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Album Of The Month July 2017
Sikth | ‘The Future In Whose Eyes?’

I’ve been thinking about the future a lot recently.

Not sure why; but thinking of the pervasive panopticon we’ve all plugged ourselves into has led me to rediscover stuff like ‘Neuromancer’ and ‘Brave New World’ with renewed relevance.

It’s happened with aesthetics as well. Again, I can’t quite explain it, but I now lap up various Retrographix almost every day.

They bring me back to the 8-bit video games of my youth, while at the same time making sense of what’s happening right now.

When Sikth’s ‘Opacities’ came out a few years ago, I caught quite the bug for a band whom I’d never really paid much attention to before. It was the artwork, firstly, which speaks to everything above. Very quickly though I realized it was the music too, and the EP was lodged on play for weeks of rotation.

Unbelievably, ‘A Future In Whose Eyes?’ wallops even that fantastic little gem. It’s now a full album of steamy backstreets and Blade Runner neon, enlivened by some absolutely incredible and memorable tech metal.

Multi Layered

If you’re new to them, or think they’re just some sort of UK version of System Of A Down crossed with Mushroomhead, allow me to explain further.

What we have here is an album of stories and characters that are all a product of the multilayered voices on here, both multi-vocal and musical.

There are enough personalities and situations in here to fill an issue of 2000AD, and the music goes such a very long way to painting those exact strips.

Think of each song as a different artist (the Ennises, Mills and Izquerras of my day) applying their idiosyncratic brush strokes to Dredds, Strontium Dogs, Rogue Troopers, Indigo Primes… it is all in this album, even if I’m just superimposing them there.

Listen to how ‘Aura’ opens. A narrator in gruff cockney, who appears a few times on here, leads us into an underground of cannibalised electronics, motors, lights and foodscraps. The chorus is absolutely irresistable, while the mood is heady.

I am reminded of several great bands who’ve tried to capture the sounds of their cities with intricate urban extreme metal – notably the Akercocke-aligned Voices, whose ‘London’ album seems to have been an influence here for sure – but also classic early Strapping Young Lad and the much missed She Said Destroy.

Great company to be sure. Weave in a little Dillinger, Textures and Tesseract, and you’ve basically got Sikth’s sound sorted with the above mix.

Split Personality

I just love it. It’s so musically and graphically rich.

Recently when we talked to Medulla Nocte and Barrabus frontman Paul Catten in MI Podcast 36, he said of Sikth’s vocalist ‘Don’t even try to be like Mikee Goodman, because there’s no-one like him’ – and how right he is.

Between himself and fellow vocalist Joe Rosser the multiple personas they describe are riveting from the start. That’s not to forget the rhythm and guitar sections as well, which are surely at a genre high. This is djent with absolute power and songwriting nous.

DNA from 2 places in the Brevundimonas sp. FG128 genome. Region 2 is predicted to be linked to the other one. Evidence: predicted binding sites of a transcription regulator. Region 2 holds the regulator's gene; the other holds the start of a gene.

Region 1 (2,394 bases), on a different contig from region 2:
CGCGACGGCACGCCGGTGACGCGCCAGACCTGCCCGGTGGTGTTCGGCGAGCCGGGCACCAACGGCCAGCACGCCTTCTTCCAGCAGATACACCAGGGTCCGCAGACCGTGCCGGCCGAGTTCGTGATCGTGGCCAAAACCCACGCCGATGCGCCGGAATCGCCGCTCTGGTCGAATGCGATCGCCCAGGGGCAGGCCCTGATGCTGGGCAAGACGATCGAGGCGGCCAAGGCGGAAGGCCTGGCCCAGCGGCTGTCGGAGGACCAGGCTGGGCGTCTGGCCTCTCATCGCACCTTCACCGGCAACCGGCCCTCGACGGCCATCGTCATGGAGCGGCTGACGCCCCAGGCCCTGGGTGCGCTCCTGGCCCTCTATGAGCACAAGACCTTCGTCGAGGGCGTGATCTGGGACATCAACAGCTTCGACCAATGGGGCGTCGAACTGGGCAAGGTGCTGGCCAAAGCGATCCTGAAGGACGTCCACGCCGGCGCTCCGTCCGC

Highs include ‘Aura’, the blastbeat heavy ‘Cracks Of Light’, the dizzying ‘Riddles Of Humanity’ and the beautiful ‘Ride The Illusion’, but the truth is that it is all great. There is not a dud and not a boring moment on here: not on your life. This band are just too immersed in the Sim.

An undoubted album of the month for July: not just because of where it brings you back to, but where it brings you forward to. That’s the brilliant dissonance of it. Enjoy it.


you might say.

4.8 / 5 – Earl Grey ::: 17/07/17

  1. A bit of Mastodon in there too, maybe? The kind of thing I would normally swerve away from based on the description, but that song is damn catchy.

  2. earl grey Says:

    Yeah it’s great – this track isnt really representative of the album at all, it’s quite slow – there’s just a lot to relish across the intensity of the whole thing. Defo Mastodon moments. Throw it on Spotify amd give it some time, dont do it track by track.

  3. The dreadlocked fella ruins that song for me.
    If it were just the clean vocals, I’d enjoy it a lot more.

  4. Eoin McLove Says:

    The clean vocals are the stronger of the two, I agree.

  5. Yeah those vocals are throwing me off especially the high pitched wails, song itself isn’t bad, not something I’d listen to regularly.

  6. Great album. Not up the highs of the first two for me, dont think they will be bested. The new vocalist took a while to warm up to, but he’s fitting in nicely I feel. Looking forward to the upcoming Dublin gig for sure!

  7. Sedgebeast Says:

    Lovely 2000AD references up there… bringing back some great memories of late-80s comic-sifting. Song isn’t bad actually, surprised at that as it’s not the sort of thing I normally go for. Recently rediscovered SYL’s ‘City’ which might explain that… clearly requiring soundtracks to catharsize the neon nightmare!

  8. Leatherface Says:

    Album art drew me in but vocals threw me off.

  9. Sikth are always great for the storytelling, especially on that track ‘How may I help you’.

  10. Sounds pretty good apart fromt he vocals, I have a very low tolerance for that not quite clean not quite over the top vocal.

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